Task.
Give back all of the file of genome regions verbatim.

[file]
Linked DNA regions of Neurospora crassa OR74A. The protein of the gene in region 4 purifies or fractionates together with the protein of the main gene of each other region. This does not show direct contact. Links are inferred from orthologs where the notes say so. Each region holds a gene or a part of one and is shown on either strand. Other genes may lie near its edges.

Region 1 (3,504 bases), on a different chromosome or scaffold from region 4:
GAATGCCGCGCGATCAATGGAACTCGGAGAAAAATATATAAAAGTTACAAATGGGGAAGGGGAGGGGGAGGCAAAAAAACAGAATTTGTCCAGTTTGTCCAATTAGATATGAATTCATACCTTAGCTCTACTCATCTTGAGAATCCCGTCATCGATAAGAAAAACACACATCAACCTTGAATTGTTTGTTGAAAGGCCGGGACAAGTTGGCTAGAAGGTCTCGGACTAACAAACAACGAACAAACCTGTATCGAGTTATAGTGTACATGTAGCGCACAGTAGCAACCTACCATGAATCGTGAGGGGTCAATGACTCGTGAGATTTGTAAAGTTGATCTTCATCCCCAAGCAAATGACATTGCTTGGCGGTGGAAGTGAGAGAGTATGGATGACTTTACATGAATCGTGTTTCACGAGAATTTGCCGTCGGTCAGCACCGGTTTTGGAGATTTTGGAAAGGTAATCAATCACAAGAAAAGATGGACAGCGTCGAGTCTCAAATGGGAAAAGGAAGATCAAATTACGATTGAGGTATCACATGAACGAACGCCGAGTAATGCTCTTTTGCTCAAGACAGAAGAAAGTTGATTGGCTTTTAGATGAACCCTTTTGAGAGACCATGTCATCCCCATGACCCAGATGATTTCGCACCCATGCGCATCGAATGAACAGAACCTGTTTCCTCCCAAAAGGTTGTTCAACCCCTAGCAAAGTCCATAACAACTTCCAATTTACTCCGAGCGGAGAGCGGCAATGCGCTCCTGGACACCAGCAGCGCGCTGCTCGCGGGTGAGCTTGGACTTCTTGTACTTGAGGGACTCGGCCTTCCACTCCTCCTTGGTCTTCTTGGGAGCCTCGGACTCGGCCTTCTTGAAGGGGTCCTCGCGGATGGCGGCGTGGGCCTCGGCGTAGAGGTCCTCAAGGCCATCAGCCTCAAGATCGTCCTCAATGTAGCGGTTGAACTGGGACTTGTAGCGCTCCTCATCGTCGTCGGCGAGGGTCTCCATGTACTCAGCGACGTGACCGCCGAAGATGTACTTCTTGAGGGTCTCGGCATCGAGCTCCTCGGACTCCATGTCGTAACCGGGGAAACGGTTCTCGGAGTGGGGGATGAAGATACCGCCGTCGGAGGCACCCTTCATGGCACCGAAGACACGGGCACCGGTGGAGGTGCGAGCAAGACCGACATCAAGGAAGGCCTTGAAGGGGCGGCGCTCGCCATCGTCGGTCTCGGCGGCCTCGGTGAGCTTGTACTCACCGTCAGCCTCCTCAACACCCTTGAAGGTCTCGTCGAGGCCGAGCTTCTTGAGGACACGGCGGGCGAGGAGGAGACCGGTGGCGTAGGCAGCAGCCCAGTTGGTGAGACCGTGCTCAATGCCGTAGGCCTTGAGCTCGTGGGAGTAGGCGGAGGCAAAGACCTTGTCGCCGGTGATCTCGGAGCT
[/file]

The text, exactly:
Linked DNA regions of Neurospora crassa OR74A. The protein of the gene in region 4 purifies or fractionates together with the protein of the main gene of each other region. This does not show direct contact. Links are inferred from orthologs where the notes say so. Each region holds a gene or a part of one and is shown on either strand. Other genes may lie near its edges.

Region 1 (3,504 bases), on a different chromosome or scaffold from region 4:
GAATGCCGCGCGATCAATGGAACTCGGAGAAAAATATATAAAAGTTACAAATGGGGAAGGGGAGGGGGAGGCAAAAAAACAGAATTTGTCCAGTTTGTCCAATTAGATATGAATTCATACCTTAGCTCTACTCATCTTGAGAATCCCGTCATCGATAAGAAAAACACACATCAACCTTGAATTGTTTGTTGAAAGGCCGGGACAAGTTGGCTAGAAGGTCTCGGACTAACAAACAACGAACAAACCTGTATCGAGTTATAGTGTACATGTAGCGCACAGTAGCAACCTACCATGAATCGTGAGGGGTCAATGACTCGTGAGATTTGTAAAGTTGATCTTCATCCCCAAGCAAATGACATTGCTTGGCGGTGGAAGTGAGAGAGTATGGATGACTTTACATGAATCGTGTTTCACGAGAATTTGCCGTCGGTCAGCACCGGTTTTGGAGATTTTGGAAAGGTAATCAATCACAAGAAAAGATGGACAGCGTCGAGTCTCAAATGGGAAAAGGAAGATCAAATTACGATTGAGGTATCACATGAACGAACGCCGAGTAATGCTCTTTTGCTCAAGACAGAAGAAAGTTGATTGGCTTTTAGATGAACCCTTTTGAGAGACCATGTCATCCCCATGACCCAGATGATTTCGCACCCATGCGCATCGAATGAACAGAACCTGTTTCCTCCCAAAAGGTTGTTCAACCCCTAGCAAAGTCCATAACAACTTCCAATTTACTCCGAGCGGAGAGCGGCAATGCGCTCCTGGACACCAGCAGCGCGCTGCTCGCGGGTGAGCTTGGACTTCTTGTACTTGAGGGACTCGGCCTTCCACTCCTCCTTGGTCTTCTTGGGAGCCTCGGACTCGGCCTTCTTGAAGGGGTCCTCGCGGATGGCGGCGTGGGCCTCGGCGTAGAGGTCCTCAAGGCCATCAGCCTCAAGATCGTCCTCAATGTAGCGGTTGAACTGGGACTTGTAGCGCTCCTCATCGTCGTCGGCGAGGGTCTCCATGTACTCAGCGACGTGACCGCCGAAGATGTACTTCTTGAGGGTCTCGGCATCGAGCTCCTCGGACTCCATGTCGTAACCGGGGAAACGGTTCTCGGAGTGGGGGATGAAGATACCGCCGTCGGAGGCACCCTTCATGGCACCGAAGACACGGGCACCGGTGGAGGTGCGAGCAAGACCGACATCAAGGAAGGCCTTGAAGGGGCGGCGCTCGCCATCGTCGGTCTCGGCGGCCTCGGTGAGCTTGTACTCACCGTCAGCCTCCTCAACACCCTTGAAGGTCTCGTCGAGGCCGAGCTTCTTGAGGACACGGCGGGCGAGGAGGAGACCGGTGGCGTAGGCAGCAGCCCAGTTGGTGAGACCGTGCTCAATGCCGTAGGCCTTGAGCTCGTGGGAGTAGGCGGAGGCAAAGACCTTGTCGCCGGTGATCTCGGAGCT